The Guatemalan Hospitality Bug Bites All
In Guatemala, it is easier to “just drop in” on your friends than it would be in Minneapolis or Melbourne. One reason, I think (write me if you disagree) is that until the end of the previous century telephone calls were something you rarely tried at home. That was when Italy’s telecommunications monopoly brought Gua-temala’s system into the 20th and 21st centuries, in rapid succession.
This meant that if you were lovestruck and wanted to ask Olguita (to choose a common name for girls here) on a date, then there was no good reason to not just drop by her house. Thus, it would be harder for her to give you the local equivalent of “I’d love to, but I’m washing my hair tonight.” Her parents, or elder sister, or whoever was in charge, would expect this anyway.
The early stages of teenage romance in these parts are traditionally played out not over rare telephone lines, but on doorsteps. Even today you see this, although everybody, from 9-year-old kids selling gum, and up, now has cell phones. This commonness of cell phones, which literally outnumber people in Guatemala, could change this, but hardly overnight; at the core of the willingness to entertain unexpected visitors is a passion for hospitality.
It may just be me (since I rise at 3 each morning) but Central Americans strike me as night people. There have been times that I have needed to phone someone at 9 p.m. (at which hour I am brain-dead if not already asleep, so the person I am calling must endure a mix of urgency and incoherence). Whoever I am with always assures me that calling at such a miserable hour is acceptable, even though in the Old Country you could almost be arrested for harassment.
As late as 9 p.m., Olguita may still be in the doorjamb flapping her gob with gossipy abandon at whatever guy is targeting her (provided, of course, that she does lives in an OK neighborhood). Being now married, I do not do such things. But I can call on Olguita’s parents if they are friends of mine, without telling them beforehand. It will be enough to pry past Olguita in the doorway to get in, since in her state of enamor she will “not even know that I exist.”
Personally, I like this informality. Rarely do my Guatemalan friends drop in at my office when I cannot make some time for them. One, a lad named César, often visits after a day of filling bags with sand in the river channel. He is mute, and can make only grunts, so we barely converse even when we try to. But I am as used to him as anyone else.
Once inside someone’s house, you are subjected to layers of hospitality. There is economy of scale, since not all Guatemalans can afford to break out a can of salmon. But if they have one that they won at a raffle, then your name might be on it when you visit. If it is understood that you are spending the night, you will invariably be told, “Mi casa es su casa.”
Another friend of mine, Aleyda, the chief parcel manager at the big post office in downtown Guatemala City, scolds me each time I leave her house after her family puts me up for the night. I am “in trouble” for not spending another night, even though her son refuses to give me the couch, insisting I take his bed instead.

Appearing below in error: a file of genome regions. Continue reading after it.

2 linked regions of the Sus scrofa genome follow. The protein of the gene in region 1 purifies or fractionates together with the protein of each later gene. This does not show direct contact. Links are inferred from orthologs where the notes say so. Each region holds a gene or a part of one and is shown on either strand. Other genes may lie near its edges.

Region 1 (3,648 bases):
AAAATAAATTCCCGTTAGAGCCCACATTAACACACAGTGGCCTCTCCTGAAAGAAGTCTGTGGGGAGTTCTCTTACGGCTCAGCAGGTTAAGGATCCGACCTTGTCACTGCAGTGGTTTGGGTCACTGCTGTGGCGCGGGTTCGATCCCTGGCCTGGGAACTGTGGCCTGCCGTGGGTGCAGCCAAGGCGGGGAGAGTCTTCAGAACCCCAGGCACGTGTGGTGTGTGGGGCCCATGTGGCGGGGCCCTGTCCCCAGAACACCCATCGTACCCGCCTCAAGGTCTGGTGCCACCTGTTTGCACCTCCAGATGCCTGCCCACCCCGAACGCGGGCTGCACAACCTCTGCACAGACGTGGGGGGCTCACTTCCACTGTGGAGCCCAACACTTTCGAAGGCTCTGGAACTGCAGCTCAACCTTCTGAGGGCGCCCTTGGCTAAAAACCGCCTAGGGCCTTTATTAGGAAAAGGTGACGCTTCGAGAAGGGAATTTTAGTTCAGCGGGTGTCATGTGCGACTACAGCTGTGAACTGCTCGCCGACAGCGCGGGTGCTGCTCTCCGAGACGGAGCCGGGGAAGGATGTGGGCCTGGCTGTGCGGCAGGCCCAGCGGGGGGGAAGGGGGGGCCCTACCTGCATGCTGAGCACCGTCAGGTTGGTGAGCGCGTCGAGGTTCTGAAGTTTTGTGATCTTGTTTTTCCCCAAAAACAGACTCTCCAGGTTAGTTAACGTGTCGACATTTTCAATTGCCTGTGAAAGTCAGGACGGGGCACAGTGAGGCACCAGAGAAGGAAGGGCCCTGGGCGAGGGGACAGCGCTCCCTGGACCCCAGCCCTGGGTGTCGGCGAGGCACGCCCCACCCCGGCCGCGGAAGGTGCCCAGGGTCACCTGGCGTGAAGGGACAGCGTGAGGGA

Benjamin Franklin compared guests to fish: by day three, both stink. But here, it seems, the “stinky” thing is leaving before you have put in your three days. Later, your eyeballs will need to be re-greased from watching all that finger wagging.
You might think from all this that I am a great houseguest. But no, this is a Guatemalan thing. In fact, as guests go, I am a bust, since Guatemalan hospitality extends to food, and there is little you can feed to a lactose-intolerant vegetarian with multiple allergies (some of which I fake for everybody’s good). The tactful way to avoid eating something is to bring something yourself and fill up on it because of “doctor’s orders” so that you can plead too much fullness to eat everything put before you.
The longer we are here, the deeper the contagious Guatemalan hospitality bug bores into our personal ethos. Two of my friends in the city, both paisanas, have developed, over the decades, an incurable symbiosis with this bug. Both came here with hospitality on their virtue profiles, so they had a head start.
Phyllis, the headmistress at a colegio in Guatemala always leaves the light on for visiting Quakers or whomever. She even puts up friends of friends, and once picked up someone at the airport for me, then brought him home and showered him with Guatemalan hospitality. Then there is Rita, an elderess at the church. Whereas Phyllis’ hospitality is merely extreme, Rita’s is positively aberrational. If you need to leave at 10 a.m., you must announce at 8 that you are leaving. But at 10 you are only halfway through the obligatory eight-course breakfast. You cannot get to your car without Rita stuffing cookies in your pocket or detouring you to her raspberry bush. How did Phyllis and Rita get this way? Probably from being told, a googleplex times, mi casa es su casa.
Is this a function of Guatemala’s Arab heritage? In the deserts of the Maghreb, hospitality was not so much a virtue as a necessity. You might own an oasis, but you never refused water to a traveler. The Arabized Moors ruled southern Spain for centuries, and the Spaniards in turn brought the mi-casa-es-su-casa catechism to Americas. And now Phyllis, Rita and the rest of us are doing it.
Reader, someone is knocking on the door. Mi casa es su casa.